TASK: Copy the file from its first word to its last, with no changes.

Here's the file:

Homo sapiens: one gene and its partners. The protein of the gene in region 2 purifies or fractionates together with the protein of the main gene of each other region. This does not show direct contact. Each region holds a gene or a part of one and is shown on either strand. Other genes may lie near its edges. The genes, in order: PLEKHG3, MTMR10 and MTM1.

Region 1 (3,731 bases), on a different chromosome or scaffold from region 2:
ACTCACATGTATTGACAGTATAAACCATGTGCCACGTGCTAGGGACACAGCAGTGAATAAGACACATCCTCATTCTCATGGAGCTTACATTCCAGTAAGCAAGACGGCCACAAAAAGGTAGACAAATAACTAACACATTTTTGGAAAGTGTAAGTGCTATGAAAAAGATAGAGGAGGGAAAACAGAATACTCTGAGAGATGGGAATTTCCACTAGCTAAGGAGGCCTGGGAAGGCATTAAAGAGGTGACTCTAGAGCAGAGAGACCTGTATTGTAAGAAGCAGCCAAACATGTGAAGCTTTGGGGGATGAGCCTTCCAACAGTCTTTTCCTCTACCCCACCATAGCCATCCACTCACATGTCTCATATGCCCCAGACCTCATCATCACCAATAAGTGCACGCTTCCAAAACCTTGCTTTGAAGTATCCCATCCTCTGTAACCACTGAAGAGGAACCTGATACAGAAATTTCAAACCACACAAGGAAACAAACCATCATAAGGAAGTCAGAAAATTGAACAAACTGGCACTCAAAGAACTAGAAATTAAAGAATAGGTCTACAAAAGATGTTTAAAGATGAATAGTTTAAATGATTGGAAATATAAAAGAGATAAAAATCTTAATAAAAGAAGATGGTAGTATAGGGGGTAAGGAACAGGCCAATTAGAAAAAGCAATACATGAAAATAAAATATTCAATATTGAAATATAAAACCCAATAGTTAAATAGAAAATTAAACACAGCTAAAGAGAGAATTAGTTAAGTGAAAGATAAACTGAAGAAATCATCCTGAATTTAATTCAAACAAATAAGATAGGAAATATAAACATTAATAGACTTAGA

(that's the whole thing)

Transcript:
Homo sapiens: one gene and its partners. The protein of the gene in region 2 purifies or fractionates together with the protein of the main gene of each other region. This does not show direct contact. Each region holds a gene or a part of one and is shown on either strand. Other genes may lie near its edges. The genes, in order: PLEKHG3, MTMR10 and MTM1.

Region 1 (3,731 bases), on a different chromosome or scaffold from region 2:
ACTCACATGTATTGACAGTATAAACCATGTGCCACGTGCTAGGGACACAGCAGTGAATAAGACACATCCTCATTCTCATGGAGCTTACATTCCAGTAAGCAAGACGGCCACAAAAAGGTAGACAAATAACTAACACATTTTTGGAAAGTGTAAGTGCTATGAAAAAGATAGAGGAGGGAAAACAGAATACTCTGAGAGATGGGAATTTCCACTAGCTAAGGAGGCCTGGGAAGGCATTAAAGAGGTGACTCTAGAGCAGAGAGACCTGTATTGTAAGAAGCAGCCAAACATGTGAAGCTTTGGGGGATGAGCCTTCCAACAGTCTTTTCCTCTACCCCACCATAGCCATCCACTCACATGTCTCATATGCCCCAGACCTCATCATCACCAATAAGTGCACGCTTCCAAAACCTTGCTTTGAAGTATCCCATCCTCTGTAACCACTGAAGAGGAACCTGATACAGAAATTTCAAACCACACAAGGAAACAAACCATCATAAGGAAGTCAGAAAATTGAACAAACTGGCACTCAAAGAACTAGAAATTAAAGAATAGGTCTACAAAAGATGTTTAAAGATGAATAGTTTAAATGATTGGAAATATAAAAGAGATAAAAATCTTAATAAAAGAAGATGGTAGTATAGGGGGTAAGGAACAGGCCAATTAGAAAAAGCAATACATGAAAATAAAATATTCAATATTGAAATATAAAACCCAATAGTTAAATAGAAAATTAAACACAGCTAAAGAGAGAATTAGTTAAGTGAAAGATAAACTGAAGAAATCATCCTGAATTTAATTCAAACAAATAAGATAGGAAATATAAACATTAATAGACTTAGA